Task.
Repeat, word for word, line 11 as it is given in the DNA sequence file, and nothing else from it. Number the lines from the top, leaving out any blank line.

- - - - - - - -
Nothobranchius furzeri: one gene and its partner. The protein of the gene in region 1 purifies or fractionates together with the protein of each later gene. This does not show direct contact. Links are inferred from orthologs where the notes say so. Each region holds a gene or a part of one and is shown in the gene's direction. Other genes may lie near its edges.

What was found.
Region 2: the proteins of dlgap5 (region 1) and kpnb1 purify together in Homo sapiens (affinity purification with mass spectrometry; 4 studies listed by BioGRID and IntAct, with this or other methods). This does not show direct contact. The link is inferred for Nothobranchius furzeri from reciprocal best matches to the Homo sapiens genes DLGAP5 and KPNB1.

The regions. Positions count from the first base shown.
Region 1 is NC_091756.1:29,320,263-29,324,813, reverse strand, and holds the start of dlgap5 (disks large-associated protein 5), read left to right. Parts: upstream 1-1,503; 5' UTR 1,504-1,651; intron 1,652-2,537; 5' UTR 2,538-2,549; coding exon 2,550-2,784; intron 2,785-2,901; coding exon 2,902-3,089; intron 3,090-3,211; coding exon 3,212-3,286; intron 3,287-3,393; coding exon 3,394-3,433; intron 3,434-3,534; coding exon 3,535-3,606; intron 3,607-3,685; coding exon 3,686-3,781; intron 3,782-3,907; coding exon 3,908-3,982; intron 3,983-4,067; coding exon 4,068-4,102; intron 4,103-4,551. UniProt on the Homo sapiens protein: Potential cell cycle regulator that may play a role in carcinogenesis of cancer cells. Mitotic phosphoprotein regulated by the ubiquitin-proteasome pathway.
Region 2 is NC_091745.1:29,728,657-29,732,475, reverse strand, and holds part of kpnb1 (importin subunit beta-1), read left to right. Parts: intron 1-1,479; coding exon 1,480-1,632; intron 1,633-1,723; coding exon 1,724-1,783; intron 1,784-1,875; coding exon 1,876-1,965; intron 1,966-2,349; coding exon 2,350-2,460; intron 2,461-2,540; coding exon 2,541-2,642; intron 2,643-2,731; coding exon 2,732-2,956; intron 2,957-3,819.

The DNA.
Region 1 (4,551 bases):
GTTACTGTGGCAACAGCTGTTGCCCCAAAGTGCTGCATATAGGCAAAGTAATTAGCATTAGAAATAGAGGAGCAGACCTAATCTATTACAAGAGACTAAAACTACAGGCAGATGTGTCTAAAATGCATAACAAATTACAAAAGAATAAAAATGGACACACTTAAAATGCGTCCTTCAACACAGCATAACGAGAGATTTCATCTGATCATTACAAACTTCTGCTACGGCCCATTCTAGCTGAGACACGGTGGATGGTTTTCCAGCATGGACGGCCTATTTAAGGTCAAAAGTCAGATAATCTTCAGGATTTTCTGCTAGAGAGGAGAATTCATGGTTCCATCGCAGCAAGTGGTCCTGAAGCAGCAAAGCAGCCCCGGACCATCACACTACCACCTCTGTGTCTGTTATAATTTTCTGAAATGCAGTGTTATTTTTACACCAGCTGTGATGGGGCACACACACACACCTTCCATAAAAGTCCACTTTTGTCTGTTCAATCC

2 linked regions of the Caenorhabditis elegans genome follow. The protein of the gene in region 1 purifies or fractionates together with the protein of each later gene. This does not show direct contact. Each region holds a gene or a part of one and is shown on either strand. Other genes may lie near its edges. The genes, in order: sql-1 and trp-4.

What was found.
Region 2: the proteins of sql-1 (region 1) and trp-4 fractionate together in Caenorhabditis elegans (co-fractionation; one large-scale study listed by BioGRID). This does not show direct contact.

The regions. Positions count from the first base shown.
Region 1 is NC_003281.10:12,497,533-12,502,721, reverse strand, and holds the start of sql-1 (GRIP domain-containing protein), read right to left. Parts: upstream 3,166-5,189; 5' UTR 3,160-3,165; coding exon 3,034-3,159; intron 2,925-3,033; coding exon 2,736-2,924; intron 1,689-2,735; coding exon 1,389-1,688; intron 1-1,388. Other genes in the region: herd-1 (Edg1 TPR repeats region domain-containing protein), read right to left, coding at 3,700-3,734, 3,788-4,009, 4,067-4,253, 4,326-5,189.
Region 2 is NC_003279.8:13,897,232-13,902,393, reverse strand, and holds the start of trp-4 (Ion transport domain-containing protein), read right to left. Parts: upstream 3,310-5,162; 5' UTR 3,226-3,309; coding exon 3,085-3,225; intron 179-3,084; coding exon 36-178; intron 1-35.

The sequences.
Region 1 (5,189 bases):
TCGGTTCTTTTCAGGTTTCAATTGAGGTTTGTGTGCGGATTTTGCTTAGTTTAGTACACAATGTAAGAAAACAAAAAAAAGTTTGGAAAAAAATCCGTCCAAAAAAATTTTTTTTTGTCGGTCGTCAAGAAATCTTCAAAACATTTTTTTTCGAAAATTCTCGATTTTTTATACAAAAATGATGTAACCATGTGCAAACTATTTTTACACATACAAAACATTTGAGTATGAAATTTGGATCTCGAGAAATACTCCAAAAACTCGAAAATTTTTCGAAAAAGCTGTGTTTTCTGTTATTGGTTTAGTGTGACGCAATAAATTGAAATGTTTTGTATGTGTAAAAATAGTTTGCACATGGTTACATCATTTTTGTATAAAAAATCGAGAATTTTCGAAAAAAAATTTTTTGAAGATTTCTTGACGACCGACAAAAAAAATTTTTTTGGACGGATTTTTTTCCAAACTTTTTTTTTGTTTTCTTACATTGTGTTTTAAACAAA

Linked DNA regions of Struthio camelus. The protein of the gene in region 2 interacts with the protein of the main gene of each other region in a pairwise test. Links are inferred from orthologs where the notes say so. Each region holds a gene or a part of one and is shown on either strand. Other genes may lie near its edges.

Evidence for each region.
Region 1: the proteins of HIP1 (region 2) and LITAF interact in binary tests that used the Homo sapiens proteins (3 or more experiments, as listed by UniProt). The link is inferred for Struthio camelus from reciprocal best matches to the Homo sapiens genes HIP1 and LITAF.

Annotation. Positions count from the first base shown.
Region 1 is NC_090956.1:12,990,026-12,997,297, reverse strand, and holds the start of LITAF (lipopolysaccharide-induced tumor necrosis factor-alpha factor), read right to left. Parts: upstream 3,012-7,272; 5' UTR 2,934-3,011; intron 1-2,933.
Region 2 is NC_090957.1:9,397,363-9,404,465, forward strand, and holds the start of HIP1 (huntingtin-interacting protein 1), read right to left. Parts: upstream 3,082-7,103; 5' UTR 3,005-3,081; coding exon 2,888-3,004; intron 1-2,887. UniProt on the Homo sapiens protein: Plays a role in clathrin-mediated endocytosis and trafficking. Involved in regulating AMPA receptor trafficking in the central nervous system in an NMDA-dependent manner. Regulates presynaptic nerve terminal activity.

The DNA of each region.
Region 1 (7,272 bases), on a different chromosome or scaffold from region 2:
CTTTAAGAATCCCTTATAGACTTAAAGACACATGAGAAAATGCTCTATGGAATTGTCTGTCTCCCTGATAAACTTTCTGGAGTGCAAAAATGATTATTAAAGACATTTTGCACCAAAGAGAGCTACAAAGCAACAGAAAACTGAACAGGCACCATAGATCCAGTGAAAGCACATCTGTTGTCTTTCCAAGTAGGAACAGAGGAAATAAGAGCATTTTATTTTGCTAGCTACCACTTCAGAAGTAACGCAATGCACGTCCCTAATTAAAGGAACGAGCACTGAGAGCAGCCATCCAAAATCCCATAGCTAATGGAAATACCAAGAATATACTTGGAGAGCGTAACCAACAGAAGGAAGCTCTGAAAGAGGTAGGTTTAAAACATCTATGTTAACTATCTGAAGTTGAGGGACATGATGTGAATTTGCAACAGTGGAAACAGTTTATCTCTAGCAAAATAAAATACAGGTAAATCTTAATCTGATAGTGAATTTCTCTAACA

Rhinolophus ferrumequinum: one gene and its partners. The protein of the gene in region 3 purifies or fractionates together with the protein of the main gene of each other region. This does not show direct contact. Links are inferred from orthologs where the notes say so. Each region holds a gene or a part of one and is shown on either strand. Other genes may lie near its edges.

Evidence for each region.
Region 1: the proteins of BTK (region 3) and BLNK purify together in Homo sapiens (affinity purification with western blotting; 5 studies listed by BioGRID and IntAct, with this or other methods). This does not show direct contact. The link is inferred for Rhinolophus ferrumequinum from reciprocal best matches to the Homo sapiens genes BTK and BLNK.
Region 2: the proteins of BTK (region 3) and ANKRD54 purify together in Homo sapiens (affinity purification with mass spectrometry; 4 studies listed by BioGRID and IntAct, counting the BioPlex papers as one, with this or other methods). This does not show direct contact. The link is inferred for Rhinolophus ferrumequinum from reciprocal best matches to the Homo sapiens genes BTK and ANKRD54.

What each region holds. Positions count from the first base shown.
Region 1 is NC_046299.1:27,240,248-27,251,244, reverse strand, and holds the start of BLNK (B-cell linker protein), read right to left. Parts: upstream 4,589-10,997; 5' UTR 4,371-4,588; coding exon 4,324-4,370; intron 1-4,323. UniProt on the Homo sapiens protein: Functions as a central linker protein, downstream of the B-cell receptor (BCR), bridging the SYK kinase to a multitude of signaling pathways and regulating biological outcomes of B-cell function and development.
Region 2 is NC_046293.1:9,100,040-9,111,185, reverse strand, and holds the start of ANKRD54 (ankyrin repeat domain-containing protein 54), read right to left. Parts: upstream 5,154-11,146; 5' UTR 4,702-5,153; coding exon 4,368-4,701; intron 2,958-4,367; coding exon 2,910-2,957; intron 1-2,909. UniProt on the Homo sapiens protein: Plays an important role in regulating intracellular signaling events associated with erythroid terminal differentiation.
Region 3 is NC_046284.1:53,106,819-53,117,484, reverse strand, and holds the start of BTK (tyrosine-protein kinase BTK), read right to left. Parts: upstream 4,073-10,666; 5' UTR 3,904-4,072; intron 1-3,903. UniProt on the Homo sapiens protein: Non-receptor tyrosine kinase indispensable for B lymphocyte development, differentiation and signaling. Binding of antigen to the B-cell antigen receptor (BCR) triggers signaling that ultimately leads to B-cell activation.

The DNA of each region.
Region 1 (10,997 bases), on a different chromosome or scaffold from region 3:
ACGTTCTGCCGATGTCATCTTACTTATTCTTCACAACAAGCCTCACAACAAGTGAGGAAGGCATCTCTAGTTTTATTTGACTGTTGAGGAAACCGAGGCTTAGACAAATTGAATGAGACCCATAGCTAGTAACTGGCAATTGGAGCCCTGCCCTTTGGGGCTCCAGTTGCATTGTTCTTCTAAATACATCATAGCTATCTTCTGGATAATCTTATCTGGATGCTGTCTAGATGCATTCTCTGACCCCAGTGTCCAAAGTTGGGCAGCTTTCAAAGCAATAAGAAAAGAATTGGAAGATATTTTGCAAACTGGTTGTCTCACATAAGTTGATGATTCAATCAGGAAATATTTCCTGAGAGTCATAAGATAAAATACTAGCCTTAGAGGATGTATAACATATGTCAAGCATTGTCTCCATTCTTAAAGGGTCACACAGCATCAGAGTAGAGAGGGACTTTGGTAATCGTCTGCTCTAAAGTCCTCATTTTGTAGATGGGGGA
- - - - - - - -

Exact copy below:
What was found.